The race kicks off at the Markt in Maastricht and for starters, the women begin a zigzagging journey through the hilly Limburg region in the south of the Netherlands. They climb Slingerberg, Adsteeg, Lange Raarberg, Bergseweg, Eyserbosweg, Fromberg and Keutenberg before they enter the circuit after approximately 66 kilometres. And who’s there to bid welcome to the riders? Cauberg, the most revered of the Netherlands.
Mind you, Cauberg is no Stelvio, but it’s a nasty 800 metres with an average gradient of 6.5% and a steepest section of 12.8%. The climb is included four times in the Amstel Gold Race Ladies Edition.
1.6 kilometres after the Cauberg the riders first pass the finish line and the circuit begins. Three laps of 17.8 kilometres and three times the Geulhemmerberg/Bemelerberg/Cauberg combo.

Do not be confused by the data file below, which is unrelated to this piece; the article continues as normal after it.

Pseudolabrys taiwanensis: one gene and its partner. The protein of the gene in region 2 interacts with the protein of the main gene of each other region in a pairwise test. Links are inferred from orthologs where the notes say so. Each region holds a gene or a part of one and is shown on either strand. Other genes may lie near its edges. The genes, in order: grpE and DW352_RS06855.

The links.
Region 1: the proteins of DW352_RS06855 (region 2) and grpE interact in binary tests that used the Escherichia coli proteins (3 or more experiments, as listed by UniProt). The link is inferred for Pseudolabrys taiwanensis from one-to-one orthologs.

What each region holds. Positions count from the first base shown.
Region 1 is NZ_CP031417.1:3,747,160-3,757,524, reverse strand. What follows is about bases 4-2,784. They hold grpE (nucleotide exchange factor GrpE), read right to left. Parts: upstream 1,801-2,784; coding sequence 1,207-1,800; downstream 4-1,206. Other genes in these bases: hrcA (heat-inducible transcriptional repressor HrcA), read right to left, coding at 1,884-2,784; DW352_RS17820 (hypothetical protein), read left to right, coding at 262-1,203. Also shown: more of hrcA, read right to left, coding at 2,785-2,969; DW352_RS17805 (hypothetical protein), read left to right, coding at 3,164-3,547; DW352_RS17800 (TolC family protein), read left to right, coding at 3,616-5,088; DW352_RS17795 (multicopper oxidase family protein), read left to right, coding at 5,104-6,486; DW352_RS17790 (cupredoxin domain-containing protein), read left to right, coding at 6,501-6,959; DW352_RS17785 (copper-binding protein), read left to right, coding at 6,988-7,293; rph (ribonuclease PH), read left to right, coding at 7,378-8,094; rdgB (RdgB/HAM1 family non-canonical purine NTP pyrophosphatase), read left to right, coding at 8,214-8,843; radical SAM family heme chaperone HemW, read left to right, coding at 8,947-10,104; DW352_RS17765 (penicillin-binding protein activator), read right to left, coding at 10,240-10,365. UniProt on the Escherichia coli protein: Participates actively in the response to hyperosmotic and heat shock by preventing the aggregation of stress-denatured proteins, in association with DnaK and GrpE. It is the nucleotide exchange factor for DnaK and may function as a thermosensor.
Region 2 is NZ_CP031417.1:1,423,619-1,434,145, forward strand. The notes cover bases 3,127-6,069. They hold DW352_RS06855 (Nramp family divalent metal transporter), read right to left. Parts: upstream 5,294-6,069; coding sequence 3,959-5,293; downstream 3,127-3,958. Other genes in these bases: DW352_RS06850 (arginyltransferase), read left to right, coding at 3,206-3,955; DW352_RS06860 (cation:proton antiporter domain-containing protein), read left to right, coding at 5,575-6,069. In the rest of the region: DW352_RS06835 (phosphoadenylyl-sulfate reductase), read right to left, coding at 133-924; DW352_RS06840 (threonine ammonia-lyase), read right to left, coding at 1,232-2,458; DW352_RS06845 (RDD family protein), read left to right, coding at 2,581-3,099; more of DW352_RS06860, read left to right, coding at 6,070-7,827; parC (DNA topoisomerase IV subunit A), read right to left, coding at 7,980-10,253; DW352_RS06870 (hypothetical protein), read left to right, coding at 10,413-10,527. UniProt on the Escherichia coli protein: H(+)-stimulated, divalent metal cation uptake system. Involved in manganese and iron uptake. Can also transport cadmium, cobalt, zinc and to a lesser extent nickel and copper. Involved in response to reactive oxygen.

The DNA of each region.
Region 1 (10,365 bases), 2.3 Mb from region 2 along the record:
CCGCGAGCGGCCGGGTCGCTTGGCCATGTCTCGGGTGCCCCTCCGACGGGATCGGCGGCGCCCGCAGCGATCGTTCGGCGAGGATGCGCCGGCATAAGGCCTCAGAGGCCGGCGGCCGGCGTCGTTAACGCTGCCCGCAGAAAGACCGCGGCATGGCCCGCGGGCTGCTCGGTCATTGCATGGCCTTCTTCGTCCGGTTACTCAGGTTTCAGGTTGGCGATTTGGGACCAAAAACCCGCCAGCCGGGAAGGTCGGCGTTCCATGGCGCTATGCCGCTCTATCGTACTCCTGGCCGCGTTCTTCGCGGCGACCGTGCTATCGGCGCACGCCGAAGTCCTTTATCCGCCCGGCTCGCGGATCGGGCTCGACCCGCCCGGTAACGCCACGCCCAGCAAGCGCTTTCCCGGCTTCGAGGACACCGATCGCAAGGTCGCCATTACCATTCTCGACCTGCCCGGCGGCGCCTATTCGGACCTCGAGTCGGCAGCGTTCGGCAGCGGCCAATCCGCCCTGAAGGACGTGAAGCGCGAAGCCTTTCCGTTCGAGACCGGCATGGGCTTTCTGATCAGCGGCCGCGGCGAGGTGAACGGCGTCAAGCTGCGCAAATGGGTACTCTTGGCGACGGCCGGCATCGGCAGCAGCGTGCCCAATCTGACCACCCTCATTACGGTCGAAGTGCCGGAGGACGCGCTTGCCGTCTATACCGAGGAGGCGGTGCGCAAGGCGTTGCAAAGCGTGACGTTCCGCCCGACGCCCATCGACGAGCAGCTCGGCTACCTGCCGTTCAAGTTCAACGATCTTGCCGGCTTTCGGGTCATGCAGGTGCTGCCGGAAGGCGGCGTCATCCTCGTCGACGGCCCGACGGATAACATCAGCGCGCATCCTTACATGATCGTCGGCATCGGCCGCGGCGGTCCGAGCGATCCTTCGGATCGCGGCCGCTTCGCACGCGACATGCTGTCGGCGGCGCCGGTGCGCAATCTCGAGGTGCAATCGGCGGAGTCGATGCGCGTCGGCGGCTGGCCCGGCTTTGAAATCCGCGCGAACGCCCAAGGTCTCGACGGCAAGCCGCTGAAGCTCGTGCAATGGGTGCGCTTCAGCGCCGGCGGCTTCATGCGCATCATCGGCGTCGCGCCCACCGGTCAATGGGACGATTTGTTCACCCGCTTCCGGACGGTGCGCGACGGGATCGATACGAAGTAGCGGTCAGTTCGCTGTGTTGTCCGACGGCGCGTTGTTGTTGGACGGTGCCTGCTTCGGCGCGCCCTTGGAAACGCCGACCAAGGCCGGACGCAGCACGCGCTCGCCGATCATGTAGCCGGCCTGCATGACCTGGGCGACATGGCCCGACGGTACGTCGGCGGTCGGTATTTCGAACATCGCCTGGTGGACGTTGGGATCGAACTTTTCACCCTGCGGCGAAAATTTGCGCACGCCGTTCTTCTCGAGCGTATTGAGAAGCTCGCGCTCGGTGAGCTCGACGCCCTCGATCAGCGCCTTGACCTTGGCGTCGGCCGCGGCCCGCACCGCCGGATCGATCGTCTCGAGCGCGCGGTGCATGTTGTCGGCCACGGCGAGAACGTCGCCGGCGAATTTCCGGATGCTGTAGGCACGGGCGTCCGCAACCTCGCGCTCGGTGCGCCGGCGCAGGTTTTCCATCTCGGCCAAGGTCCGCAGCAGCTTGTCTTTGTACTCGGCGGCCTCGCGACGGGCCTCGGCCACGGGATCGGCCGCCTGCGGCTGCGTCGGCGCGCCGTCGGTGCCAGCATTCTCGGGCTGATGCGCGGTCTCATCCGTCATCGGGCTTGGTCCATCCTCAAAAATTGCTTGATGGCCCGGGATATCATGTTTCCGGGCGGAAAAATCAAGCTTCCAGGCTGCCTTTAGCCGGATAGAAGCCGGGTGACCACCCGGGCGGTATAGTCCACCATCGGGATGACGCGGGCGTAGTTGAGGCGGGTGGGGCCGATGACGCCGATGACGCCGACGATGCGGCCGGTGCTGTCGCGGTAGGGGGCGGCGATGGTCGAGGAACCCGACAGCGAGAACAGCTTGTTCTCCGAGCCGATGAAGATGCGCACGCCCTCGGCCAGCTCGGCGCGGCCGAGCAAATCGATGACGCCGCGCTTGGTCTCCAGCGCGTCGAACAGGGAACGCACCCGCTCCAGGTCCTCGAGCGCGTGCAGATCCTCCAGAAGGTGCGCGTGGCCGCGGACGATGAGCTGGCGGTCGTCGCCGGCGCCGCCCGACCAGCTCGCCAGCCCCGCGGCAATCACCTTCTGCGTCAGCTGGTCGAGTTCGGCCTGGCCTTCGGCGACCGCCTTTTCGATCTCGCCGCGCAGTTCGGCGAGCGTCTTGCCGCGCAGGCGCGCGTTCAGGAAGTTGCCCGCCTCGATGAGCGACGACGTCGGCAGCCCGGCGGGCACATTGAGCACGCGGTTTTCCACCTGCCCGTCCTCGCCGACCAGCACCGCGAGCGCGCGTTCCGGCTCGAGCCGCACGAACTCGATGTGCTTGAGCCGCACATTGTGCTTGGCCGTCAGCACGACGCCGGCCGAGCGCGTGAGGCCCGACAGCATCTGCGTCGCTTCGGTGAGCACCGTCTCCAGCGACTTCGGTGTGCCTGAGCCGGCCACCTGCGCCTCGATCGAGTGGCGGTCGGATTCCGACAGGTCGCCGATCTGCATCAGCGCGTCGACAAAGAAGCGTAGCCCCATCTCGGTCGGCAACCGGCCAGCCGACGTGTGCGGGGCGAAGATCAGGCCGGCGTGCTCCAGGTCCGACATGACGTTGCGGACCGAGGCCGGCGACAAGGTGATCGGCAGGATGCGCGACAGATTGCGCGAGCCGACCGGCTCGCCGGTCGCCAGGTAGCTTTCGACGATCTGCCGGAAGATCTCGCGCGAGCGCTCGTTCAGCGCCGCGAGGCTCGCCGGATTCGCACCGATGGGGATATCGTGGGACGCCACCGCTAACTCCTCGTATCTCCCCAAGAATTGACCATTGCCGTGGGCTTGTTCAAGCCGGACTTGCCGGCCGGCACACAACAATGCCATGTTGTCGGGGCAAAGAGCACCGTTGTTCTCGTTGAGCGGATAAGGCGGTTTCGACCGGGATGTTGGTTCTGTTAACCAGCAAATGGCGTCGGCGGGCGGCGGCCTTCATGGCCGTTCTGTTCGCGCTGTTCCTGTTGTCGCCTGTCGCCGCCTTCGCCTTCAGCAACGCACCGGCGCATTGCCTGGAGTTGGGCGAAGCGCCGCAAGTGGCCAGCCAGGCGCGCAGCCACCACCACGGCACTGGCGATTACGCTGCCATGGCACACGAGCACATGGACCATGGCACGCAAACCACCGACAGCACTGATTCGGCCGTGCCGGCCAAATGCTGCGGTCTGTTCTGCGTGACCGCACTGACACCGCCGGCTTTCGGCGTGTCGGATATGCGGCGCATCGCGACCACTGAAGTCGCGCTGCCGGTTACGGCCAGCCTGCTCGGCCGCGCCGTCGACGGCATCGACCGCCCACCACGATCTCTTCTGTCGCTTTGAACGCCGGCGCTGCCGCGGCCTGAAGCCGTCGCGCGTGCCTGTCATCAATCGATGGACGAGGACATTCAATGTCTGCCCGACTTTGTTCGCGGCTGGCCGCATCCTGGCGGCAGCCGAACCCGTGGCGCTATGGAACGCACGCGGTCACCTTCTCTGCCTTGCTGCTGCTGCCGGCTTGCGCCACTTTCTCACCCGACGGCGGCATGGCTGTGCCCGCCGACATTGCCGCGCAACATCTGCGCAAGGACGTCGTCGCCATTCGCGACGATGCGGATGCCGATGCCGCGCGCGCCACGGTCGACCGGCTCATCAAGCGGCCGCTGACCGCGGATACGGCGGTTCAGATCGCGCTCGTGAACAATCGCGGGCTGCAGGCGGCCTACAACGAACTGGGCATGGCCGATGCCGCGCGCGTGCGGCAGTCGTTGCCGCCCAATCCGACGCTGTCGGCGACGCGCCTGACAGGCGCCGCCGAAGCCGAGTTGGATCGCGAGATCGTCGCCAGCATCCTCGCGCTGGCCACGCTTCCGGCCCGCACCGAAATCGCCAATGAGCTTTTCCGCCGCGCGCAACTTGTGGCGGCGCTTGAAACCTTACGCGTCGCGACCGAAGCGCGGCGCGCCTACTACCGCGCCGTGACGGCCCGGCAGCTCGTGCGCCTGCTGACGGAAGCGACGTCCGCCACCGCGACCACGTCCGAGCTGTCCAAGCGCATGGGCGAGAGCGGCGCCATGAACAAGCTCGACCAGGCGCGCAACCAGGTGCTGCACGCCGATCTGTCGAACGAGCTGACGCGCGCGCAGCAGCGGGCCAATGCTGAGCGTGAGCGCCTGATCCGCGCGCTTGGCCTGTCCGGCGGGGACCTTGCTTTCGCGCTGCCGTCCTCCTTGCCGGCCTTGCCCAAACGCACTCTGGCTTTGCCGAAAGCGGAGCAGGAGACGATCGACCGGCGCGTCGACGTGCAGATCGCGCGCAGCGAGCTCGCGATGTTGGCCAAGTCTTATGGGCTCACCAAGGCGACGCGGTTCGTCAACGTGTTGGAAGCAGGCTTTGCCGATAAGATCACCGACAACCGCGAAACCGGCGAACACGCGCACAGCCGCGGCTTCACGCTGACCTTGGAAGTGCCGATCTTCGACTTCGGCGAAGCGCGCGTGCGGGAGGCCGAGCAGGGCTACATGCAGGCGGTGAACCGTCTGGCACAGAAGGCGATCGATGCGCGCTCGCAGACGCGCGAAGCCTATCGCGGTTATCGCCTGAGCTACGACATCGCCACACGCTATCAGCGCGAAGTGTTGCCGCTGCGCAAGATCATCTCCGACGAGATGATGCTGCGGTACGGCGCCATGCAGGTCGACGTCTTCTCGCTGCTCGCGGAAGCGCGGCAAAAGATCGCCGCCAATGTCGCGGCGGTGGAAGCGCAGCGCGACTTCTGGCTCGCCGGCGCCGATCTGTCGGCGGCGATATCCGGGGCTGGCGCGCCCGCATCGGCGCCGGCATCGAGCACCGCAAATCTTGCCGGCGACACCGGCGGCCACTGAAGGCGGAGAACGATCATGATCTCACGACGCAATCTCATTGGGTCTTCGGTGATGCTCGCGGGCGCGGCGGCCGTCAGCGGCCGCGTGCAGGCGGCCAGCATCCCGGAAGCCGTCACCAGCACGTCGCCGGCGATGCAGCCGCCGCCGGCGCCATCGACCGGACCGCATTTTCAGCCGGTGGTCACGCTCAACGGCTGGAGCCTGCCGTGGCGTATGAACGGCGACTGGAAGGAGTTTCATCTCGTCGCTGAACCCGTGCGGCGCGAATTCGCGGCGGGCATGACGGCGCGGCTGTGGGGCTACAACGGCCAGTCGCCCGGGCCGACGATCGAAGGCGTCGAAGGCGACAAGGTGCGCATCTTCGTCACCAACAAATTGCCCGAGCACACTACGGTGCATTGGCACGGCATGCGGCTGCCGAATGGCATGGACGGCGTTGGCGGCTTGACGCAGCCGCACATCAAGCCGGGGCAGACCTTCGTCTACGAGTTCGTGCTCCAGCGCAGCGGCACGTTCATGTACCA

The Geulhemmerberg is 1 kilometre at 5% and with its steepest sector at 8%. The route continues on an extremely narrow road to Maastricht, but without entering the city. Instead the Amstel Gold Race for women hits another narrow road to the foot of the Bemelerberg, which is a winding 900 metres climb at 5%. A false flat and a drop takes the riders in 5.4 kilometres to the foot of the Cauberg. The steepest ramp is 300 metres up the hill, which is a perfect place to strike. As said, the finish line is 1.6 kilometres after the top of Cauberg.
Last year, Elizabeth Deignan, Elisa Longo Borghini and Kasia Niewiadoma attack on the penultimate ascent of the Cauberg. Annemiek van Vleuten, Coryn Rivera and Anna van der Breggen tracked them down on Bemelerberg before the Olympic Champion pushed on alone. Van der Breggen held off the chasing group to pocket her home race ahead of Deignan and Niewiadoma.
Read also: results/race report 2018 Amstel Gold Race Ladies Edition.
Amstel Gold Race Ladies Edition 2018: Route maps, height profiles, and more
Click on the images to zoom
Route and profile Keutenberg
Keutenberg at strava.com
Route and profile Cauberg
Streetview start Cauberg
Cauberg at strava.com